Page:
Utah finally has its first active legal weed dispensary, but after just two days of business, it has become clear that the Beehive State’s medical marijuana patient base is not yet big enough to support a brick and mortar pot shop.
According to CBS affiliate KUTV, Salt Lake City’s Dragonfly Wellness dispensary opened for the first time on March 1st. And while cannabis advocates had long anticipated the grand opening, Dragonfly served only 16 patients on the first day. In the days that followed, foot traffic got even worse.
“On day two we had one patient come through the door,” dispensary co-owner Hoang Nguyen said.
In addition to the 17 people that were actually sold cannabis during the first two days of business, Nguyen said that more than 200 people came to the shop with letters from their doctors recommending medical marijuana. But because the state requires patients to meet with a specifically-licensed physician and then acquire a state-issued MMJ ID card, those cannabis seekers were not allowed inside the dispensary.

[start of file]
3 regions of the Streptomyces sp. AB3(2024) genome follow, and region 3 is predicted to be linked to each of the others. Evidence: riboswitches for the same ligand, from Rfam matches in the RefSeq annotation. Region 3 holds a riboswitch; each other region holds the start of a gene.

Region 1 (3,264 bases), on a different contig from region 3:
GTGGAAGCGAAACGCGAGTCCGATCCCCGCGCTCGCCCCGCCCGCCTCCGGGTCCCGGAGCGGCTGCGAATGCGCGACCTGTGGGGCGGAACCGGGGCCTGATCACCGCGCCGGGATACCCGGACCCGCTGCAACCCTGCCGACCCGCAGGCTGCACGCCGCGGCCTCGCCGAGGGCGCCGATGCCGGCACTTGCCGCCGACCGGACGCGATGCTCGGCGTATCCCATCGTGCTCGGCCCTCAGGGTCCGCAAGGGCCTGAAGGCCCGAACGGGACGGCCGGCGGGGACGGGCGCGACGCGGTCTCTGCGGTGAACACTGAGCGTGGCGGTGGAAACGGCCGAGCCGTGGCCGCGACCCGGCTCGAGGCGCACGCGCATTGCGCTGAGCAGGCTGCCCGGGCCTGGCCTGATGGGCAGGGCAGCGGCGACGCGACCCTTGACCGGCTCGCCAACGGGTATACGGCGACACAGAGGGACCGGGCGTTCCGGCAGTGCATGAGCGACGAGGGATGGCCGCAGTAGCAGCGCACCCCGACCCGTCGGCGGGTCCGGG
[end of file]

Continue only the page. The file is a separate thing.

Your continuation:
As soon as it became clear to Nguyen that there was a discrepancy in patient access to cannabis recommendations and cannabis ID’s, she drew the attention of local lawmakers and quickly spoke to legislators about expanding dispensary sales to patients who have a doctor’s recommendation, and not just card holders. And despite Utah’s historically conservative stance on weed, State Rep. Jennifer Dailey-Provost quickly sprung into action, drafting a bill to temporarily open the MMJ program to the restricted patients.
The medical cannabis amendment legislation is being fast-tracked through the state House of Representatives and will hopefully reach a full debate as soon as next week. For Nguyen, the goal has always been to help as many patients as possible.
“Our big thing is to make sure we are getting our product into the hands of patients that need it," Nguyen told KUTV.
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